11
10
15

Czech Rep

16.4
4.3
4/1
19
18
25

Estonia

29.7
10.6
3/1
7
1
21

Finland

33.0
3.2
10/1
6
22
2

Germany

12.7
3.4
4/1
21
21
15

Greece

3.8
0.8
5/1
30
30
7

Hungary

19.1
6.5
3/1
16
7
21

Ireland

21.5
2.0
11/1
14
27
1

Israel

11.7
2.5
5/1
23
23
7

Italy

5.7
1.6
4/1
28
29
15

Japan

10.1
4.4
2/1
24
14
27

Latvia

35.0
9.3
4/1
5
2
15

Lithuania

44.9
6.7
7/1
1
5
3

Netherlands

9.1
3.8
2/1
26
19
27

New Zealand

39.9
6.2
51
3
9
5

Norway

28.2
5.2
5/1
8
14
7

Poland

16.6
2.5
7/1
18
23
3

Portugal

4.3
2.0
2/1
29
30
27

Russian Fed

41.7
7.9
5/1
2
4
7

Slovenia

37.0
8.4
4/1
4
3
15

Spain

7.1
2.2
3/1
27
26
21

Sweden

10.0
6.7
1/1
25
5
30

Switzerland

25.0
4.8
5/1
10
16
7

Ukraine

17.2
5.3
3/1
17
13
21

UK

12.2
2.3
5/1
22
25
7

US

21.9
3.8
6/1
13
19
5
Source: WHO, World Health Statistics Annual 1993 and 1994, 1994 and 1995, Center for Disease Control, National Center for Injury Prevention and Control; National Institute for Mental Health.

Newsbytes


Mortality Risk following Adversity-Related Injury


A study in England assessed mortality risk among adolescents following an accident- or adversity-related injury (i.e., self-inflicted, drug- or alcohol-related, or violent injury). Researchers examined data from adolescents ages 10 to 19 who were admitted to the hospital for accident- or adversity-related injury and compared their risk of death in the decade after discharge. They discovered that adolescents with an adversity-related injury had a higher risk of suicide and drug- or alcohol-related death compared to those with an accident-related injury.

Adversity-related injuries were associated with three- to five-fold increases in the 10-year risk for suicide, homicide, and deaths related to drug and alcohol use compared to accident-related injuries. The highest risk of death from any cause was among boys treated for self-inflicted or alcohol- or drug-related injuries when they were 18 to 19 years old. Suicide risk increased for both boys and girls following a self-inflicted or drug- or-alcohol related injury, and increased for boys following a violent injury.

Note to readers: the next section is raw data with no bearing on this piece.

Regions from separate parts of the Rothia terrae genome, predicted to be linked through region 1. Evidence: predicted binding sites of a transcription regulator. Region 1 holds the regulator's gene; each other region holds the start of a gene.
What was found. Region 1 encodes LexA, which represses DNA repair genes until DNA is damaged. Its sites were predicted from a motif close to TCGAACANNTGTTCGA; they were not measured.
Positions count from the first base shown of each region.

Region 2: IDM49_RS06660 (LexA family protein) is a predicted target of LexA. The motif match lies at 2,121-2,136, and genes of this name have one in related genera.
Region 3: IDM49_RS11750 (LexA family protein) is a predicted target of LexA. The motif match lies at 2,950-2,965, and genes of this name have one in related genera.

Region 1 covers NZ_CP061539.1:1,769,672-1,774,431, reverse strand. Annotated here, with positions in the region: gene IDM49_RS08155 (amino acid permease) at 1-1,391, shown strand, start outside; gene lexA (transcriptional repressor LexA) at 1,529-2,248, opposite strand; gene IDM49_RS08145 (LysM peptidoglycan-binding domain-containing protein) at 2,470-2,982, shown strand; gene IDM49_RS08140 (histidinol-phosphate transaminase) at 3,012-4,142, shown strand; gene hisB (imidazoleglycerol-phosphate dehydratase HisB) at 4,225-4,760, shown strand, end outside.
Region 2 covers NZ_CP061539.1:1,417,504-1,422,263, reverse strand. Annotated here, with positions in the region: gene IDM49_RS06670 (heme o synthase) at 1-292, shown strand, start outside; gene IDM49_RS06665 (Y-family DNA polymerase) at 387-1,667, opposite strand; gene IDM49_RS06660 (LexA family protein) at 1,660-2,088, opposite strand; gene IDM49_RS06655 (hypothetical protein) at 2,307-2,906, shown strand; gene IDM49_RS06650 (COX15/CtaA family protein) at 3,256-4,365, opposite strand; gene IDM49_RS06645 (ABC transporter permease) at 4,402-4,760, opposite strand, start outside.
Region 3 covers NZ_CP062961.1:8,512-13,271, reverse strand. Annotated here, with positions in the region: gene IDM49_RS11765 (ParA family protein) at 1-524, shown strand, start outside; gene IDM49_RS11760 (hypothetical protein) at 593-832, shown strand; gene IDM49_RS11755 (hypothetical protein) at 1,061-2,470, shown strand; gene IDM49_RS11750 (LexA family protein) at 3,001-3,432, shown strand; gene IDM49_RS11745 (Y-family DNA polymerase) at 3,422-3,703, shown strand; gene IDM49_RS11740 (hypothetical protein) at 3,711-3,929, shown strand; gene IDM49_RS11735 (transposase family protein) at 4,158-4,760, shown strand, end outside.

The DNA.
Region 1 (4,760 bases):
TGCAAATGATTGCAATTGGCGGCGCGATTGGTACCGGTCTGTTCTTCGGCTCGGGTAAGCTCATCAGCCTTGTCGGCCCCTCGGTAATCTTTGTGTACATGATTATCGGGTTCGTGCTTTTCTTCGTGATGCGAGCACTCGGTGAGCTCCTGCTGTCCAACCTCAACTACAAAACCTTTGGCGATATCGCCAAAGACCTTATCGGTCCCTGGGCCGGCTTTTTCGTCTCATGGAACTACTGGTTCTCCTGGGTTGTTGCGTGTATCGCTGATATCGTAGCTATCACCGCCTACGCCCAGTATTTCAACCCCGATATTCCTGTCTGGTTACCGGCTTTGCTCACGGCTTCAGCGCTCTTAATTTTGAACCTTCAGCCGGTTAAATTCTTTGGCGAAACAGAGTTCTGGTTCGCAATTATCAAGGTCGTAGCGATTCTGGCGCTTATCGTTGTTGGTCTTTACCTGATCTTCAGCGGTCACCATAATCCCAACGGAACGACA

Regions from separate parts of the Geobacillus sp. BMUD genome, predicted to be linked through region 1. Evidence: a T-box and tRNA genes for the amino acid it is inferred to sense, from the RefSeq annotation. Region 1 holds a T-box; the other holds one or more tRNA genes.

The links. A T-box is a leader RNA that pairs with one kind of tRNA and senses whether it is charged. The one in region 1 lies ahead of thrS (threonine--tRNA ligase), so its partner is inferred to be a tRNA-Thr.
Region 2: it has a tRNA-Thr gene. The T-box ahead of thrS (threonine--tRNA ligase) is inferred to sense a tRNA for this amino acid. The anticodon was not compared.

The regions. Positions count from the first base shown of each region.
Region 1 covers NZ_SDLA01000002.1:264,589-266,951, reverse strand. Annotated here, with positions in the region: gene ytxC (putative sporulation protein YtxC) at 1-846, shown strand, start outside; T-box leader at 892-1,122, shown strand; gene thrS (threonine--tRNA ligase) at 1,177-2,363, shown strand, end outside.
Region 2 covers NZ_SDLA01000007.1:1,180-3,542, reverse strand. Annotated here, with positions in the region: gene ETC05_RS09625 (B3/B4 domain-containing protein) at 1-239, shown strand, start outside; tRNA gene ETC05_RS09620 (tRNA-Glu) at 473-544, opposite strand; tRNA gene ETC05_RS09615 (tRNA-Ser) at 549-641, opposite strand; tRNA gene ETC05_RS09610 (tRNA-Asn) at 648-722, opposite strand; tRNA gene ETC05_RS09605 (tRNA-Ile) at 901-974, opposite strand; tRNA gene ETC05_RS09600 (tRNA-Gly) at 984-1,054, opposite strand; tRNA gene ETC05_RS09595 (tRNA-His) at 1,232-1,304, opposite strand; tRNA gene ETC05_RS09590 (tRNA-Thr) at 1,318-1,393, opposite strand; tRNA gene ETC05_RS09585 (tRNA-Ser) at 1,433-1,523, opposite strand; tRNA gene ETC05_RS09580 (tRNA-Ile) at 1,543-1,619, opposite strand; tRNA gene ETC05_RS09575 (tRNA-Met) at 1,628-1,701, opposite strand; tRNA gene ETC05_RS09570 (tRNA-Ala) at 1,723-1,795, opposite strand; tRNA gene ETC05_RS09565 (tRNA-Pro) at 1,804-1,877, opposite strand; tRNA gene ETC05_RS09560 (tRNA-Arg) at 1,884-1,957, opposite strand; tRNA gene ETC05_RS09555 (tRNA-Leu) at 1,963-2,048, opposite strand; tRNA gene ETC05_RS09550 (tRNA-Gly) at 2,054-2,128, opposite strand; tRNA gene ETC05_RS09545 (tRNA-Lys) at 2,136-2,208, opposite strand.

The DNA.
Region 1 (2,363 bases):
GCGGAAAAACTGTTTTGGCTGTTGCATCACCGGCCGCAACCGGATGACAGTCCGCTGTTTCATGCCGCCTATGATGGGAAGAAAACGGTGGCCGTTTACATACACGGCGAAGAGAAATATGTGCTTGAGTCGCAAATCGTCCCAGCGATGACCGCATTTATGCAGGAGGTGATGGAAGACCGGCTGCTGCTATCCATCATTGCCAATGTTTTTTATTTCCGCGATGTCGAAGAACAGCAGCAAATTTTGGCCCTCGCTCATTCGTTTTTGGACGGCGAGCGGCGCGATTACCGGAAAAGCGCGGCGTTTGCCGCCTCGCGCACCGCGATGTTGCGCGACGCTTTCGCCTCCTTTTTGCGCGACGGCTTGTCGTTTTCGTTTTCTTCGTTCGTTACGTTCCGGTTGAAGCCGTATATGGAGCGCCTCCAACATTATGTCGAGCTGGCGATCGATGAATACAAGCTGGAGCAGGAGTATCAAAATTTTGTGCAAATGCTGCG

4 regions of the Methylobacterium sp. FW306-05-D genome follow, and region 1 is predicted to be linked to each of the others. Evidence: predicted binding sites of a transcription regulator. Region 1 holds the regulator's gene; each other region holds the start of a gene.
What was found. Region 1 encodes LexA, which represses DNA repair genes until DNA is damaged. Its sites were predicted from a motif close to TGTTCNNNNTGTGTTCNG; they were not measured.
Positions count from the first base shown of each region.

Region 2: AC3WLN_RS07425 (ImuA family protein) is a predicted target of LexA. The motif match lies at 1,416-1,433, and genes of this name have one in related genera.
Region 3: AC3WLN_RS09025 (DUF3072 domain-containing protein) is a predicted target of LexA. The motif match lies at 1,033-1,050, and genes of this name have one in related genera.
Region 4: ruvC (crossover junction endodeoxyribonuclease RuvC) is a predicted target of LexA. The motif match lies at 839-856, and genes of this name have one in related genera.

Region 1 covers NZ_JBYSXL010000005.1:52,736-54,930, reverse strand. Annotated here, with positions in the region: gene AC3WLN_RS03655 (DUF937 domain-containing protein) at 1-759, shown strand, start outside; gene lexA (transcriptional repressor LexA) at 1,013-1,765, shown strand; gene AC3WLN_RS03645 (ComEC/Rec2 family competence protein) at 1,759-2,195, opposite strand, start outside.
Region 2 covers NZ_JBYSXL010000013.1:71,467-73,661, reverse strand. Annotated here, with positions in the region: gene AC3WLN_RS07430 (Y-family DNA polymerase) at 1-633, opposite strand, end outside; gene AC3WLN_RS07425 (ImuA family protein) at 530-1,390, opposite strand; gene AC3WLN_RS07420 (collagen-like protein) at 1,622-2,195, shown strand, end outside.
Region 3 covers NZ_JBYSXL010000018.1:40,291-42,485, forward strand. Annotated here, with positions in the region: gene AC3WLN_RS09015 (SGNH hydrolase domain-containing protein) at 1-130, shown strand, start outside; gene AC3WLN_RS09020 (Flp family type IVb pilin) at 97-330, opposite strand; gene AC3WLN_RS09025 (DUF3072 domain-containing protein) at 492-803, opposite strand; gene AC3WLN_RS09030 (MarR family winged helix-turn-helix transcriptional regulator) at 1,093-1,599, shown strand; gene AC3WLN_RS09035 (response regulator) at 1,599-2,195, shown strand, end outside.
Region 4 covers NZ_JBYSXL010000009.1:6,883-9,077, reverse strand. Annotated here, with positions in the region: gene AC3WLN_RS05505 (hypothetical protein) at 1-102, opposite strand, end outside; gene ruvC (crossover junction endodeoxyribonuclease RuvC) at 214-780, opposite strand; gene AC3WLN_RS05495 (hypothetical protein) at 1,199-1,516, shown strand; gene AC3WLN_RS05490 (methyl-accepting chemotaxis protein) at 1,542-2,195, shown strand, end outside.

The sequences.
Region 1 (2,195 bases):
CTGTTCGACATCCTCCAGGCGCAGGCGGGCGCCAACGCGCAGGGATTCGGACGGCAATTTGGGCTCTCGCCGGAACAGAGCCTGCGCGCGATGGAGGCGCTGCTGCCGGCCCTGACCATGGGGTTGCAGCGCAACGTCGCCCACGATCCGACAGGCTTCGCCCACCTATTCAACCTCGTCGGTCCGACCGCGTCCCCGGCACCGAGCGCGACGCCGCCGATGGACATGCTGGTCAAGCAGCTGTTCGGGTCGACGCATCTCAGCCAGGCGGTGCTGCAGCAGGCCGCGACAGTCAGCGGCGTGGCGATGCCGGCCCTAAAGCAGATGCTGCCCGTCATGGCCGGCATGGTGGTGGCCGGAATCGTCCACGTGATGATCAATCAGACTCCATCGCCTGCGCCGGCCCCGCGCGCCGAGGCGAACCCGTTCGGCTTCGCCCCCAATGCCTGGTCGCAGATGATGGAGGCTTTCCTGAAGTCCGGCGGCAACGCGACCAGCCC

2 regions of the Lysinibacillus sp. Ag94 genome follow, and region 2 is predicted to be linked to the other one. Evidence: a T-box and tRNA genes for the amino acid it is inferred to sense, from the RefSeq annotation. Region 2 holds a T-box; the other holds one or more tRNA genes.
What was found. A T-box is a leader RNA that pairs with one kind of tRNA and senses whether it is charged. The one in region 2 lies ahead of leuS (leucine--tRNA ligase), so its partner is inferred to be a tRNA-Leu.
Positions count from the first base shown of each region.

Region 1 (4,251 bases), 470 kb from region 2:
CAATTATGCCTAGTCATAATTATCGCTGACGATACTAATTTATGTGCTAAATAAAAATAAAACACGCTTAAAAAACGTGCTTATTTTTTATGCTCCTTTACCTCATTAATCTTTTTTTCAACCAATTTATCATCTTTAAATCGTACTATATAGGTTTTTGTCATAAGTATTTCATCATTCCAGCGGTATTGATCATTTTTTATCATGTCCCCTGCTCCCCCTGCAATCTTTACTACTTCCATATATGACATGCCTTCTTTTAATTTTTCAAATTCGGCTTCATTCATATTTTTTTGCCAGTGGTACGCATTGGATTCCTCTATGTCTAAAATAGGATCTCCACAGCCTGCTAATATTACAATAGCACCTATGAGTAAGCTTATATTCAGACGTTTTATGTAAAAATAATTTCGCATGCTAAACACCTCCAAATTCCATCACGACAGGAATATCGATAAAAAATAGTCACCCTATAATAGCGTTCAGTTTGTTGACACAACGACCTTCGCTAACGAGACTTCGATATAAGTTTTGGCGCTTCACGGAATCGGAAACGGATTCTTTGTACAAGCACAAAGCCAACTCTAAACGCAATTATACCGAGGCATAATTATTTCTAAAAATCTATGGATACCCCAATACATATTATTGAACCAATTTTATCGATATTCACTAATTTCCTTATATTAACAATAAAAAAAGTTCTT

The researchers concluded that, given the increased long-term mortality risk among adolescents hospitalized for adversity-related injury, prevention efforts should be expanded to include a psychosocial assessment for these youth prior to hospital discharge.

Herbert, A., Gilbert, R., Cottrell, D., & Li, L. (2017). Causes of death up to 10 years after admissions to hospitals for self-inflicted, drug-related or alcohol-related, or violent injury during adolescence: A retrospective, nationwide, cohort study. Lancet, 390(10094), 577–587
Source:
www.sprc.org/news/mortality-risk-following-adversity-related-injury?utm_source=Weekly Spark 11/17/17&utm_campaign=Weekly Spark November 17, 2017&utm_medium=email

 

Exposure to Suicide in the Community: Prevalence and Correlates in One U.S. State


Suicide has been identified as a major public health issue. Exposure to suicide (i.e., knowing someone who died by suicide) is far more pervasive than previously considered and might be associated with significant adverse outcomes. As suicide becomes more commonly discussed in the public arena, a compelling need exists to determine who is exposed to suicide and how this exposure affects those left behind. This study estimated the proportion of the population exposed to suicide and delineated factors that predict significant psychiatric and psychosocial morbidity following that exposure.

Results. Forty-eight percent of weighted participants (n=816/1,687) reported lifetime exposure to suicide. Current depression and anxiety symptoms were higher in suicide-exposed than in suicide-unexposed individuals. Suicide-exposed individuals were twice as likely as suicide-unexposed individuals to have diagnosable depression and almost twice as likely to have diagnosable anxiety. Suicide-exposed individuals were more likely than suicide-unexposed individuals to report suicide ideation (9% vs. 5%). Closeness to the decedent increased the odds of depression and anxiety and almost quadrupled the odds of posttraumatic stress disorder.

Conclusion. Exposure to suicide is pervasive and occurs beyond family; as such, it is imperative to identify those with perceived closeness to the decedent. This hidden cohort of suicide-exposed people is at elevated risk for psychopathology and suicidal ideation.
Source:
hr.sagepub.com/content/131/1/100.short

The Role of the School in Suicide Prevention